Will you get the funding you need? Will you get the grade you want? Will you get the help you require? All of these fears — and the myriad of others that nervous presenters have — originate from concerns about potentially negative future outcomes, such as not getting the needed resources, not doing well in a class, or not getting needed support. Since this fear is a result of potential future outcomes, an effective management technique is to focus on the present and avoid thinking about the consequences of your actions. Having a present-oriented experience, sometimes referred to as a flow experience or rapt attention, means you’re so involved in the present that you lose what academics call “objective self-awareness.” In other words, you are so immersed in what you are doing that you lose track of time. You have likely had moments of extreme present orientation in certain situations, like when you play a sport or musical instrument, watch a movie, or engage in a deep conversation with a loved one.
There are many ways to become more present oriented from which speakers can benefit. I know a professional speaker who plays the video game Tetris prior to speaking. The game is so compelling for her that she forgets about her worries about not succeeding in delivering her message. Listening to music is another tool that can help induce a present-oriented perspective. Find a song or a play list that you find engaging and practice becoming absorbed in it. Using humor can also be a fun way to become present oriented. Watch a funny video clip, listen to a comedy routine, or engage in a humorous exchange. Enjoying a good laugh often involves being highly “in the moment.” Counting backwards from 100 by a difficult number such as 17 or saying tongue twisters can also induce a more present-oriented state.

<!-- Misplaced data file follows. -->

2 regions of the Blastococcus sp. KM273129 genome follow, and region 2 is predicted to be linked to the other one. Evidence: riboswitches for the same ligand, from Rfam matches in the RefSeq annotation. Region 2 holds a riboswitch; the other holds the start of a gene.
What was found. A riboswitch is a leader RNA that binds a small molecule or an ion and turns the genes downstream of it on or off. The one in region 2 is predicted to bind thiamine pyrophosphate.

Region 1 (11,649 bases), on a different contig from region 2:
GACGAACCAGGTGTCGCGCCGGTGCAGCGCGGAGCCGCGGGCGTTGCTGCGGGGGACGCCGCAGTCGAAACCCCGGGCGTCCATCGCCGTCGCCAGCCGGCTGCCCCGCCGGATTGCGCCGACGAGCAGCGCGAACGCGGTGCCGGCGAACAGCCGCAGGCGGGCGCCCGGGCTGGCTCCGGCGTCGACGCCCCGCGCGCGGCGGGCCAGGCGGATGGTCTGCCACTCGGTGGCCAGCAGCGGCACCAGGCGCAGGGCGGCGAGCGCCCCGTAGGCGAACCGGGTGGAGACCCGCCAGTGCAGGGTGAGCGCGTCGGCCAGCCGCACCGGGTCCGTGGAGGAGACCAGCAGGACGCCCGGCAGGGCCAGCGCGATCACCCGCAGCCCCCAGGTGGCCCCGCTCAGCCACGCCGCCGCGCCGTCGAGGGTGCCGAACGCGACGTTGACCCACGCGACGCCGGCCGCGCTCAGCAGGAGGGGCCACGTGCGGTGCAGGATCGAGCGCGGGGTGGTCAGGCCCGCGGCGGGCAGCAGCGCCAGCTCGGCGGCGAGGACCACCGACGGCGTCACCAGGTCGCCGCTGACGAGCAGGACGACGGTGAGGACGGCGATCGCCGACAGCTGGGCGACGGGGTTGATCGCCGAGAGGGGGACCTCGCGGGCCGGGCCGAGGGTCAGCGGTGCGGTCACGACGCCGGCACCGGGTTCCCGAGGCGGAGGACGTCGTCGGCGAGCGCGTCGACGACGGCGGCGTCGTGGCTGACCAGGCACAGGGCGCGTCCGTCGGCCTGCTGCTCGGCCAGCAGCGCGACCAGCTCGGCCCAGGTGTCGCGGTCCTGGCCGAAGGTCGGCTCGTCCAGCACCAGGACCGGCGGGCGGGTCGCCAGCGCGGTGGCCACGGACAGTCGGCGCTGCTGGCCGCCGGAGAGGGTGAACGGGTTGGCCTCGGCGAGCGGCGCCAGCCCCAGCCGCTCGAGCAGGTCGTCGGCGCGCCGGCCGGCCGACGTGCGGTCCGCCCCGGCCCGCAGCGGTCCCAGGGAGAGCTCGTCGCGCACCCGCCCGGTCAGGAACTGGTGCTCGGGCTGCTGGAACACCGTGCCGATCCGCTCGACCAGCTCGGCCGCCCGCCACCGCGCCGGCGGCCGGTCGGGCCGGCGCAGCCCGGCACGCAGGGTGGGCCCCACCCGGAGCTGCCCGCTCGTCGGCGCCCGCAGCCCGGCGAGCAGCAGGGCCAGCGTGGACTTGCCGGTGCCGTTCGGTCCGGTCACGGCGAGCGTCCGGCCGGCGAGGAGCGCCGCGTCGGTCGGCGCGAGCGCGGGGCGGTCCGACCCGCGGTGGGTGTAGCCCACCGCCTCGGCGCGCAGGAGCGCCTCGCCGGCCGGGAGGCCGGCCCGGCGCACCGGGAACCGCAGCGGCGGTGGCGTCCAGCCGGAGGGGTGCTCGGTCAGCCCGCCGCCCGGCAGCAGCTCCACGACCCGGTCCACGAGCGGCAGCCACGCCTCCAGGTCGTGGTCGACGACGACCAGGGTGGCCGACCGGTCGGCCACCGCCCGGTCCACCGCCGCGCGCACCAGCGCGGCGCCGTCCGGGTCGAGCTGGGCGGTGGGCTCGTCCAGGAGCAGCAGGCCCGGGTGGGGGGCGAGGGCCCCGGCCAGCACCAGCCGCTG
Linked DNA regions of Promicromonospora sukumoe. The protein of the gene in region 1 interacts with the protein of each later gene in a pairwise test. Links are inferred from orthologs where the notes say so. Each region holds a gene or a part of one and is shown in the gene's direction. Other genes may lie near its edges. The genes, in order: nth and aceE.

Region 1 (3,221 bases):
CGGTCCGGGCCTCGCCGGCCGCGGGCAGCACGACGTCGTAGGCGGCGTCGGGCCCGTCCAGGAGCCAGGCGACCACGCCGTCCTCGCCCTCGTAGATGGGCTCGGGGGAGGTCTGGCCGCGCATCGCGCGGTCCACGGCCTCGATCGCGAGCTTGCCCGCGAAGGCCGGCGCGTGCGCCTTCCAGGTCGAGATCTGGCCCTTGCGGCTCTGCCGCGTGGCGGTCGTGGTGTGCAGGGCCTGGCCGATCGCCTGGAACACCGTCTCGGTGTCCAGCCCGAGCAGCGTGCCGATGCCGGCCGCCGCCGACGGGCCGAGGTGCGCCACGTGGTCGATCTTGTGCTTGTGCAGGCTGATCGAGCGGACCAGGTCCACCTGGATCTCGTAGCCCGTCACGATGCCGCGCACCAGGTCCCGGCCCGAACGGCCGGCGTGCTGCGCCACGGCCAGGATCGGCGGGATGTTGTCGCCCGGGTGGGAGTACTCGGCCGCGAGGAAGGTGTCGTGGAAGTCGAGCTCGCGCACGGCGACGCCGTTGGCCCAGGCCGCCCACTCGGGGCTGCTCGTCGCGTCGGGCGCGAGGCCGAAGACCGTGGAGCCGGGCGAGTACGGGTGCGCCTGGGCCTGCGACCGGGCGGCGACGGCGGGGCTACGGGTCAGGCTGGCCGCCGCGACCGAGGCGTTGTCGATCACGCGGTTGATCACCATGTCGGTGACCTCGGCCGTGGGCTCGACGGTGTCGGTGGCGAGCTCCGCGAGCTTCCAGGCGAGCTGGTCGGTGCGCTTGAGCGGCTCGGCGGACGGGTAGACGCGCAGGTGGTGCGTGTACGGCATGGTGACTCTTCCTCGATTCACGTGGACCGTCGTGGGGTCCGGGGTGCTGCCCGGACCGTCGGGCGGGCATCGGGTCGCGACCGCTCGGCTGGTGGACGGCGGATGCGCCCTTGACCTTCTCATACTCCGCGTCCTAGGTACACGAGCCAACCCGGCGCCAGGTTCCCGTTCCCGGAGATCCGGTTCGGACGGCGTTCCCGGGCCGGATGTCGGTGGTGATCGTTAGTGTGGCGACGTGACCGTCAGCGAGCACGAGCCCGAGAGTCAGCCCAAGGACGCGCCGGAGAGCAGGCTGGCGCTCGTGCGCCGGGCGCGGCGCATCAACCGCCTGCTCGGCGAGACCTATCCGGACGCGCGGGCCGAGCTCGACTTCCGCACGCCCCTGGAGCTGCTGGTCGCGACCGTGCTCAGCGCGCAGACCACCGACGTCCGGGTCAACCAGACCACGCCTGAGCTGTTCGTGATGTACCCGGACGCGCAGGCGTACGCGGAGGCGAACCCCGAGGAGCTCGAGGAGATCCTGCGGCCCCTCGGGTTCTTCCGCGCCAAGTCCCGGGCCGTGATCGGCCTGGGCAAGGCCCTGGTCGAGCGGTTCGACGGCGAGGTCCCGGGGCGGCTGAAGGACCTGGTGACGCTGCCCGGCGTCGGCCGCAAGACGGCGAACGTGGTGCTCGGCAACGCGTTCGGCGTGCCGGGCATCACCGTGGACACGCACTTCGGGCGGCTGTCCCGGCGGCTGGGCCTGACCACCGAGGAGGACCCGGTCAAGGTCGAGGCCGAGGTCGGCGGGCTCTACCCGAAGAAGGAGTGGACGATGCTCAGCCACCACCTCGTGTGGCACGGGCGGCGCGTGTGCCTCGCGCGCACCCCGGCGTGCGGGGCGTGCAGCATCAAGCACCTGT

Recent psychological research that comes from the exploration of engagement with video games suggests that present orientation not only can help presenters feel less nervous prior to speaking, but can also reduce the post-presentation stress many nervous speakers experience. By doing something absorbing and “in the moment” shortly after speaking, anxious presenters prevent their speaking experience from being strongly encoded into memory. For example, playing an engaging video prior to speaking allows for present orientation that distracts you from your concerns about future consequences. Similarly, playing a video game post-presentation distract you from encoding your negative thoughts about your speaking.
Being present helps you focus on your message and connection to your audience – both good things for speakers to do – while distracting you from being as nervous prior to speaking and having your experience as deeply etched in your memory. The bottom line is that you can quite literally game your anxiety.